Although subject to more detailed description hereinafter, it should be noted that an hydraulic actuator 36 is provided in each side beam 22 for moving the thrust reverser doors 26 and 28 between a closed, stowed position and an open, deployed position as seen in FIG. 1. Each thrust reverser actuator 36 includes a tubular actuator body 38 and a central guide rod 40 which extends longitudinally from within the actuator body 38. An hydraulic piston member 42 is mounted on the rod 40 for reciprocal movement thereon and is provided with an integral carriage 44 that is hingedly connected by stub links 46 and 48 to fixed link members 50 and 52 that extend generally aft from their points of securement to the thrust reverser doors 26 and 28. No details of the interior construction of the actuator 36 are shown since such are conventional as is the associated hydraulic system. It will be seen that the connection of the aforesaid link members from the integral carriage 44 of the actuator 36 to the doors 26 and 28 provide an over center connection that acts as a primary lock for the thrust reverser doors 26 and 28. It should also be noted that as seen in such noted Figures that while the sub links 46 and 48 are very slightly canted forward at their connection to the fixed links 50 and 52 for a purpose to be described in detail hereinafter. The carriage 44 is fully extended on the guide rod 40 in the closed, stowed position so that interior forces exerted by the exhaust of the engine 12 cannot urge the doors 26 and 28 open since the stub links 46 and 48 are positioned transversely to the axis of the fixed structure 20. Accordingly, the doors 26 and 28 cannot be opened until the plunger 42 and the integral carriage 44 are retracted so that the associated link members 46 and 48 are rotated outwardly to open the doors 26 and 28.
Referring now to FIGS. 3 and 4, further details of the cooperation of the thrust reverser actuator 36 with the doors 26 and 28 will be illustrated as well as the positioning of a thrust reverser actuator 36 within a side beam 22. Each side beam 22 is constructed of certain castings and other metal members that are conventionally attached in accordance with the usual practices of the aircraft industry. Each side beam 22 is provided with an interior cavity 54 that is closed, as seen in FIG. 2, by a suitable fairing 34. Each side beam 22 is provided with a transversely extending web portion 58, see most clearly in FIG. 4, that receives the forward attachment 60 of the thrust reverser actuator body 38. The guide rod 40 which extends inwardly into the reciprocal plunger 42 also extends outwardly to be received by a complementary fitting 62 provided on a web 64 of the side beam 22 and is secured therein in a suitable manner, such as by a bolt and nut arrangement 66.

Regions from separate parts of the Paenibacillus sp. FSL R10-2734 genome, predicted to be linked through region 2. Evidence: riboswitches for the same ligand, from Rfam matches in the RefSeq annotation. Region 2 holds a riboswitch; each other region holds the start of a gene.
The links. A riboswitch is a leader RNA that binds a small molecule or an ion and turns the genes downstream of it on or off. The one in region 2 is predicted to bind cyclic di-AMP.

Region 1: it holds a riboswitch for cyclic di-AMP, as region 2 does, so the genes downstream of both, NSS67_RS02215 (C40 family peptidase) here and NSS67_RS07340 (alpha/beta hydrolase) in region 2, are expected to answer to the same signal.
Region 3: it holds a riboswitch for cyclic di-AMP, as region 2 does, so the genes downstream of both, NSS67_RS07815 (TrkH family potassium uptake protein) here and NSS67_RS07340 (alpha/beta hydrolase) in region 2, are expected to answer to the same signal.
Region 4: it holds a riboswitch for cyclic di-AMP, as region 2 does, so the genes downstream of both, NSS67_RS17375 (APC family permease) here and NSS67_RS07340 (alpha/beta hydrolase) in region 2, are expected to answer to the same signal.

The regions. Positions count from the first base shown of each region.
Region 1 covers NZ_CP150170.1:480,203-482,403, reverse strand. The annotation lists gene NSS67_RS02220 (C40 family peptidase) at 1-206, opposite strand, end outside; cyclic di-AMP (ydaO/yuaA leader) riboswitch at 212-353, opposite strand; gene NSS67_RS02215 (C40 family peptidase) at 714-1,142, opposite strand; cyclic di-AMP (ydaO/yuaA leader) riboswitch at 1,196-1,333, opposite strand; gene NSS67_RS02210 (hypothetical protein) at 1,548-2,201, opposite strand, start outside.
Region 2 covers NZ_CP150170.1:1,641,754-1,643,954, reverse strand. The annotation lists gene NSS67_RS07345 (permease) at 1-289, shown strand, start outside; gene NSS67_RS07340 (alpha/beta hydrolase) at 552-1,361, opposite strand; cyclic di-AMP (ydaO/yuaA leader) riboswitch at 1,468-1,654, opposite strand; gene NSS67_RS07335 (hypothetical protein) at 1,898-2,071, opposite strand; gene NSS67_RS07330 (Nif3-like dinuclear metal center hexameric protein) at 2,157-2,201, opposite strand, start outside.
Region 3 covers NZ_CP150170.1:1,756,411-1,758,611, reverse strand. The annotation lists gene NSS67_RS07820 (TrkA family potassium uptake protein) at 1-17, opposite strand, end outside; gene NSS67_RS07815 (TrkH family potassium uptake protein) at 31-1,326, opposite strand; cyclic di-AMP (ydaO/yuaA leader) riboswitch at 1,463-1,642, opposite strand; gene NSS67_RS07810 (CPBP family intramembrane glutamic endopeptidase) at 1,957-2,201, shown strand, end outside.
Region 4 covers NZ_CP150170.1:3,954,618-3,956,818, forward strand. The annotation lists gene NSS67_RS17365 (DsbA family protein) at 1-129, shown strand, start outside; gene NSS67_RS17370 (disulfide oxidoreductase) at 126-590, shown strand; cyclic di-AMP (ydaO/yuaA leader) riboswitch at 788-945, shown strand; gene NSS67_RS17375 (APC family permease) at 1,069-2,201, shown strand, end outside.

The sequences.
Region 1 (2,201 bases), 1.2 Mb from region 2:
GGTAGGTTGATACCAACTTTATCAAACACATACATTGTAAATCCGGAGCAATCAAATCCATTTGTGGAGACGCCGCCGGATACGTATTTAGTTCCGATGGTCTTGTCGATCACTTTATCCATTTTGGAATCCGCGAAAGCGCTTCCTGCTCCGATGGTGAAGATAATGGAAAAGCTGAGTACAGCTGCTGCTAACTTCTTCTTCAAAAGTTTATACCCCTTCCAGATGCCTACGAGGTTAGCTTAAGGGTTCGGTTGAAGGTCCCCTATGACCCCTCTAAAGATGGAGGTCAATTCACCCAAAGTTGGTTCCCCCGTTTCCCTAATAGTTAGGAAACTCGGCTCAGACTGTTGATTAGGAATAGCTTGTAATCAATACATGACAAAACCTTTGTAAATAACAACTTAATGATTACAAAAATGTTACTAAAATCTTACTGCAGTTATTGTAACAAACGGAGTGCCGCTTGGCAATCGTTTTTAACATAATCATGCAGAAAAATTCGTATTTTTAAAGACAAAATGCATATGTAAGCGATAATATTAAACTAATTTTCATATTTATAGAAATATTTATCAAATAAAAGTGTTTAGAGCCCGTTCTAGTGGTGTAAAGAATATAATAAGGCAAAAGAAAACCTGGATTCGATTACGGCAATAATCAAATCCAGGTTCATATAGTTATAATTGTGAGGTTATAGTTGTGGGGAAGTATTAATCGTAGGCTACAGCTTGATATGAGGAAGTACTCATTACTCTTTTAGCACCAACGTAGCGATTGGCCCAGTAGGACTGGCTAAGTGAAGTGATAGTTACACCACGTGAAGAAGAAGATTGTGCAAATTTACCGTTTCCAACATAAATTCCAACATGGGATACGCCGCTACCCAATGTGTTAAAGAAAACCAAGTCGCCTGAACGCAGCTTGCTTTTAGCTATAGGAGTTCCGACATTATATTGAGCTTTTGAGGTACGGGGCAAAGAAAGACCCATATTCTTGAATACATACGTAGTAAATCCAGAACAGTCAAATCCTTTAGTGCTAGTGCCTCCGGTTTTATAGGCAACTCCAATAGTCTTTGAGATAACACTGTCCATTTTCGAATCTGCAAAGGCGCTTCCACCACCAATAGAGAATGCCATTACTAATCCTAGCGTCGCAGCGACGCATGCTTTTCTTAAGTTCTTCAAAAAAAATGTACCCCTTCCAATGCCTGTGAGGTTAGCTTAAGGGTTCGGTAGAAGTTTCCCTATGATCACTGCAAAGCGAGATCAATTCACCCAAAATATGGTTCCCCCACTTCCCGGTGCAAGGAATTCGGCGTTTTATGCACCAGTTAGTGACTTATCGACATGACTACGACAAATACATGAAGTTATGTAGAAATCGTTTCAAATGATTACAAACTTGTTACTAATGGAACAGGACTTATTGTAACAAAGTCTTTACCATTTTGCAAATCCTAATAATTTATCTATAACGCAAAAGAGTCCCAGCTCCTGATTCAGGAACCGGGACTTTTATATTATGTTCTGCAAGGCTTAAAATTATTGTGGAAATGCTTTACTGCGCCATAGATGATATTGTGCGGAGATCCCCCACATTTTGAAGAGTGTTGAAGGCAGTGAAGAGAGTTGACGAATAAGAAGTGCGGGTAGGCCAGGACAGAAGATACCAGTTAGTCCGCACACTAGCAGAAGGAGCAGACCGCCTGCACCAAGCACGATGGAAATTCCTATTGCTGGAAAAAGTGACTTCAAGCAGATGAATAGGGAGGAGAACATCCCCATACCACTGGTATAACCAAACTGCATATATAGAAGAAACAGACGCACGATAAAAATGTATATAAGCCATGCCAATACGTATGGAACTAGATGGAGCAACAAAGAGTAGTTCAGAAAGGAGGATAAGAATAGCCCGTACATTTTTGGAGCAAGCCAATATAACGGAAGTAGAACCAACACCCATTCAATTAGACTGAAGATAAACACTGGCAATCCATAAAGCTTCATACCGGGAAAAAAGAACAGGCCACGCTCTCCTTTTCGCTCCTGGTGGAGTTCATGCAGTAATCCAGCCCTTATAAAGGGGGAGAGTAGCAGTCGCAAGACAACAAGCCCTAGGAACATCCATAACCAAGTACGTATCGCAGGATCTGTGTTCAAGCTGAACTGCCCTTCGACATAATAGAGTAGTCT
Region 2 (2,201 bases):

The actuator body 38 is provided at its aft end with a flange 68 that is secured to a web 70 provided in the side beam 22 in a suitable manner, as by bolts 72. The web 70 is provided with an outwardly opening slot 74 for receiving the reciprocal plunger 42. It will be appreciated that the present construction provides ease of assembly in that the guide rod 40 is positioned in the fitting 62 and the attachment 60 of the body 38 is made to the web 58 after the plunger 42 has been slipped into the slot 74. The bolts 72 then connect the body 38 to the web 70.
Some observations should be made concerning the construction of the thrust actuator 36 and its cooperation with the thrust reverser doors 26 and 28. It is preferred that the actuator body 38 and the piston 42 be provided with maximum diameters that may be accommodated within the side beam so as to provide maximum side load capability for the actuator 36. It should also be noted that the cross section configuration of the guide rod 40 is provided with at least one planar surface to preclude twisting of the piston 42 and the integral carriage on such rod 40. The preferred embodiment of the invention 10 provides for the guide rod 40 to have at least four planar longitudinal surfaces, which surfaces may without limitation provide a generally square cross section configuration.
While the carriage 44 is referred to as integral to the piston 42, it is to be understood that in construction the carriage 44 may be threadedly connected to the piston member 42 in a suitable manner. The actuator body 38 is used as a stressed member of the actuator 36 member and thereby reduces the construction to which the actuator is secured and which is generally termed in the art as the "birdcage". Thus, the construction of the present invention permits a short birdcage structure to be utilized.